SMU Data and Models

Service Center Shipments and Inventories Report for July

Written by Estelle Tran

Flat Rolled = 54.7 Shipping Days of Supply

Plate = 63.8 Shipping Days of Supply

Flat Rolled

US service center flat rolled inventories declined slightly in July as service centers worked to align inventories with slowing demand. At the end of July, service centers carried 54.7 shipping days of supply, down from 55 shipping days in June on an adjusted basis. In terms of months on hand, sheet supply represented 2.74 months of supply, compared with 2.5 months of supply in June.

July had 20 shipping days, compared with June’s 22. July also tends to be a slower month for shipments, which, along with the two fewer shipping days, explains the 9% drop in shipments month-on-month (MoM).

With prices declining rapidly, service centers have been quickly drawing down high-priced inventories. We are hearing more service centers are expecting mini cycles over the next several months as the market adjusts to mill capacity changes and other catalysts. We have already seen Nucor announce a $50 per ton price increase for new orders effective on Aug. 8.

Most service centers are expressing concerns about real demand. There has been some evidence that component shortages are holding back demand not just for automotive but also for heavy equipment and other sectors. Because of OEMs revising forecasts lower, service centers have expressed unease about their inventory levels being too high relative to demand.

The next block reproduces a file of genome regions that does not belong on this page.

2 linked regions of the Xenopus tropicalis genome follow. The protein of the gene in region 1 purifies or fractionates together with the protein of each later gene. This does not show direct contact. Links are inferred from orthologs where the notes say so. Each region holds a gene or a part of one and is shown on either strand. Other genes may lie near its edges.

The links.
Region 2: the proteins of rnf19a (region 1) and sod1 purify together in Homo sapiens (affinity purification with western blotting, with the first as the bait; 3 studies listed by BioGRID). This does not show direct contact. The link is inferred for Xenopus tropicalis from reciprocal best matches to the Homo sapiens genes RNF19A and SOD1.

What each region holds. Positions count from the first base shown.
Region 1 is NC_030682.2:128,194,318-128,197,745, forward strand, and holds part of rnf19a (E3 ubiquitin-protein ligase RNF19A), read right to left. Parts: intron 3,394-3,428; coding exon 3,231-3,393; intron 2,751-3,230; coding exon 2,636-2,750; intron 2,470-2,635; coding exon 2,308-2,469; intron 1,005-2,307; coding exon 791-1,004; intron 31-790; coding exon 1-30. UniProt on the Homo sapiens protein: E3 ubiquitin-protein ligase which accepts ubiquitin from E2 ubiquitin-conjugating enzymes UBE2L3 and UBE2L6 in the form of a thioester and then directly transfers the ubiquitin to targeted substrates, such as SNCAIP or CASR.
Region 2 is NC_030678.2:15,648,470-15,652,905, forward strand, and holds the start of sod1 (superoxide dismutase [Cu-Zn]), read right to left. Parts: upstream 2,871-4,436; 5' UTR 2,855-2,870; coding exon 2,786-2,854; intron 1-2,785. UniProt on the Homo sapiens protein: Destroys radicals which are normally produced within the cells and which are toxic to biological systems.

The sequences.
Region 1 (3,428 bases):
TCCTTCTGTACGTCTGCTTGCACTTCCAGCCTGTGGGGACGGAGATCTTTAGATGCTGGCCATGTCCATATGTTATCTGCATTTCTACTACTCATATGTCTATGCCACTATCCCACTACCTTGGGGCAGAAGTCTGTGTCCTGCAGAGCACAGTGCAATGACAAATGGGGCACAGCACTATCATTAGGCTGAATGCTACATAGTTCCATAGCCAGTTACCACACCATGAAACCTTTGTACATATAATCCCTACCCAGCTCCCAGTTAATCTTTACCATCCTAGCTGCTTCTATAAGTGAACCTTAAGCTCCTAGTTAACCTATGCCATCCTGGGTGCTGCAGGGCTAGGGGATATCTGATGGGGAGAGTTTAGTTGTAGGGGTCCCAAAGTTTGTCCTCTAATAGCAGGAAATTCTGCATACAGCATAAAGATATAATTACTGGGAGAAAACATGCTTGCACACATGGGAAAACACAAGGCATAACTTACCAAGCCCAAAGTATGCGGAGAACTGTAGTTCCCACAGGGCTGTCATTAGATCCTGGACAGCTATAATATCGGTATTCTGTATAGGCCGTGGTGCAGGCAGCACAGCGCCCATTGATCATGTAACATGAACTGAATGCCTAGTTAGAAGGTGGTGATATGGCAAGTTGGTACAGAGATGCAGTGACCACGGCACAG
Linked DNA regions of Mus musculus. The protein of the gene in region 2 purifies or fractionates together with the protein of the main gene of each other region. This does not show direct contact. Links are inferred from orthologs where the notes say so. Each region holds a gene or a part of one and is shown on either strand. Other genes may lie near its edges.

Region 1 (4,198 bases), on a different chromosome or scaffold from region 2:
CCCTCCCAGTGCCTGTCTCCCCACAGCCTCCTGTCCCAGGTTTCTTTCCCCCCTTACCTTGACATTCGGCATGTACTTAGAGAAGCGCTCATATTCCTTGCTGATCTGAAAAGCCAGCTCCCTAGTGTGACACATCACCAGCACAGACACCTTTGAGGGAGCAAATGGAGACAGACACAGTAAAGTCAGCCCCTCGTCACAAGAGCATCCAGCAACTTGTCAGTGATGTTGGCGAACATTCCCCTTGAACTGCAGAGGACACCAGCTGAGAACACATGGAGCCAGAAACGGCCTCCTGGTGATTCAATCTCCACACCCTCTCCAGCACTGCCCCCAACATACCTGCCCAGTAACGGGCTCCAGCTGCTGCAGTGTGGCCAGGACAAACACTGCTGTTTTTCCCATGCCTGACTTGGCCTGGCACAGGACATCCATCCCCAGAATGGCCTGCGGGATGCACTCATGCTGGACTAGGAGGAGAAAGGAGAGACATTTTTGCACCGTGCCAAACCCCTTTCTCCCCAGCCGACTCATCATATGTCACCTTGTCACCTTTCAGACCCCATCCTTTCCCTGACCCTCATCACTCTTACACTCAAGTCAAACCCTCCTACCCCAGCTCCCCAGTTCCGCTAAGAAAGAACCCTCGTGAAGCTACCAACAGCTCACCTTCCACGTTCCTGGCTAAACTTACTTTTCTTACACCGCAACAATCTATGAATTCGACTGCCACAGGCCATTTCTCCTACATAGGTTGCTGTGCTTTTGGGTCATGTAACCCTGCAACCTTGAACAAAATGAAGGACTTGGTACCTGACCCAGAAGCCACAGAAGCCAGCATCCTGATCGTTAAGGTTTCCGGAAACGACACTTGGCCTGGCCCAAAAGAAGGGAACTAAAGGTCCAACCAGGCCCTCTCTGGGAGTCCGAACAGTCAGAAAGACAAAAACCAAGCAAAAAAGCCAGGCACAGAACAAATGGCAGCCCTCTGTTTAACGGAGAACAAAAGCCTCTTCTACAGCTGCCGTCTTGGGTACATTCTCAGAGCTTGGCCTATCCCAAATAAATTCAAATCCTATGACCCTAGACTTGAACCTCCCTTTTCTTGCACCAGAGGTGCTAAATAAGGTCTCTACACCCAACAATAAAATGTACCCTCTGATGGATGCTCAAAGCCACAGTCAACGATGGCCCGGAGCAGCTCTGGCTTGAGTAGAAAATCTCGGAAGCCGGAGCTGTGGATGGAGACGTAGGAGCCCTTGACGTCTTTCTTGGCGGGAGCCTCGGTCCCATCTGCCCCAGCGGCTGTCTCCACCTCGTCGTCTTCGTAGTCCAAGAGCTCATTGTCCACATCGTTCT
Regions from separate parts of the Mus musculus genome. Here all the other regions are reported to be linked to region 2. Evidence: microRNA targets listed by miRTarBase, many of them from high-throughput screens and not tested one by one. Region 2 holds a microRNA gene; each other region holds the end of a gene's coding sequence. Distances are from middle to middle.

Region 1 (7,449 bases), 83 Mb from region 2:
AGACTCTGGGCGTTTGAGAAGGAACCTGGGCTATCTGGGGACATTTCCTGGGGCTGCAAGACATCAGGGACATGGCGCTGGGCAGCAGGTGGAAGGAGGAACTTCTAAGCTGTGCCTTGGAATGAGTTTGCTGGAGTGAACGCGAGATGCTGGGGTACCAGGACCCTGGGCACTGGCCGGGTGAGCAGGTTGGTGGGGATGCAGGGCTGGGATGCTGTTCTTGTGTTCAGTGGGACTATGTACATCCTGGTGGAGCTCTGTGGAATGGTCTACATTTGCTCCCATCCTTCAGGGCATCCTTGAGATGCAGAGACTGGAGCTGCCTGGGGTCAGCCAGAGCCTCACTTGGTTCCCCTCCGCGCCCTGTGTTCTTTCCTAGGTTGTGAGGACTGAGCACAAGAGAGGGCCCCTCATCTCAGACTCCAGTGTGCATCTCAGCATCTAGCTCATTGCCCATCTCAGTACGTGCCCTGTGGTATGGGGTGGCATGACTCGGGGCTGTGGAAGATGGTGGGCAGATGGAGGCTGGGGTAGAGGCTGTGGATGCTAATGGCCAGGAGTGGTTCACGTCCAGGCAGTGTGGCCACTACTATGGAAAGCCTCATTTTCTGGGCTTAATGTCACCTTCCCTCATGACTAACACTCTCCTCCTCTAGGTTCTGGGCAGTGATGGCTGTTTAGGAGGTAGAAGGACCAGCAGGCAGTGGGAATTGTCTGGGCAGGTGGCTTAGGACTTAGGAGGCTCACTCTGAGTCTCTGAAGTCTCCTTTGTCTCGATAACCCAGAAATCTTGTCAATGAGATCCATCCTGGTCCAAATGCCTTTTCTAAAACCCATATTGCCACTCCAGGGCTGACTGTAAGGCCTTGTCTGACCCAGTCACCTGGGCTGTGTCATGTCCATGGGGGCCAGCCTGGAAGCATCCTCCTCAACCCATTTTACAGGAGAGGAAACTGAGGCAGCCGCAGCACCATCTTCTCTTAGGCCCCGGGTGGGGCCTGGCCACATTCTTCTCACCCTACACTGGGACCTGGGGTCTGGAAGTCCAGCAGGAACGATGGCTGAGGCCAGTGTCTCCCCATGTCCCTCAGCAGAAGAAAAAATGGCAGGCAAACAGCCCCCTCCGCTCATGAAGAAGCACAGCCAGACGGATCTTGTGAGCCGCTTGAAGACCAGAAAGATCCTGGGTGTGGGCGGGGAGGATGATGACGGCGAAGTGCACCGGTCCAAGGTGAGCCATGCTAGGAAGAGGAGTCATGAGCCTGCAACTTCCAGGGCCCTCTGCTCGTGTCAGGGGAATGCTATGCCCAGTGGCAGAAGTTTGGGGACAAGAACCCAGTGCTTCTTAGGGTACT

This hesitancy can be seen in the decline in flat-rolled steel on order. The amount of sheet steel on order dropped MoM.


US service center plate inventories rebounded in July with a drop in shipments. At the end of July, service centers had 63.8 shipping days of supply of plate. This was up from 54.7 shipping days in June. In terms of months on hand, service centers had 3.19 months of supply in July, up from 2.49 in June.

Service center plate shipments fell about 20% MoM in July. In addition to a shorter shipping month and seasonality, service center intratrade slowed in July. Also, with prices for plate so elevated, customers have been waiting on the sidelines for prices to fall. On July 28, Nucor announced a price decrease of $120 per ton for discreet and normalized plate.

We have also heard of plate orders arriving earlier than planned, contributing to the inventory build in July. This may have been reflected in recent SMU lead time data. In the survey published July 21, plate mill lead times fell to 4.8 weeks from 5.11 two weeks before.

The latest survey published August 4 showed lead times back up to 5.18 weeks. The amount of plate on order is still on the higher side, which could be related to imports.

Demand dropped off significantly in July from service center and OEMs. Some still are optimistic that demand is steady and was held back by high prices that were expected to fall, but others view demand to be cooling. With the elevated level of material on order and moderate demand, we expect that plate inventories will build again in August.

With the downward price trajectory, there could be further slowdown in shipments in August as well as a decline in the amount of material on order.

By Estelle Tran,

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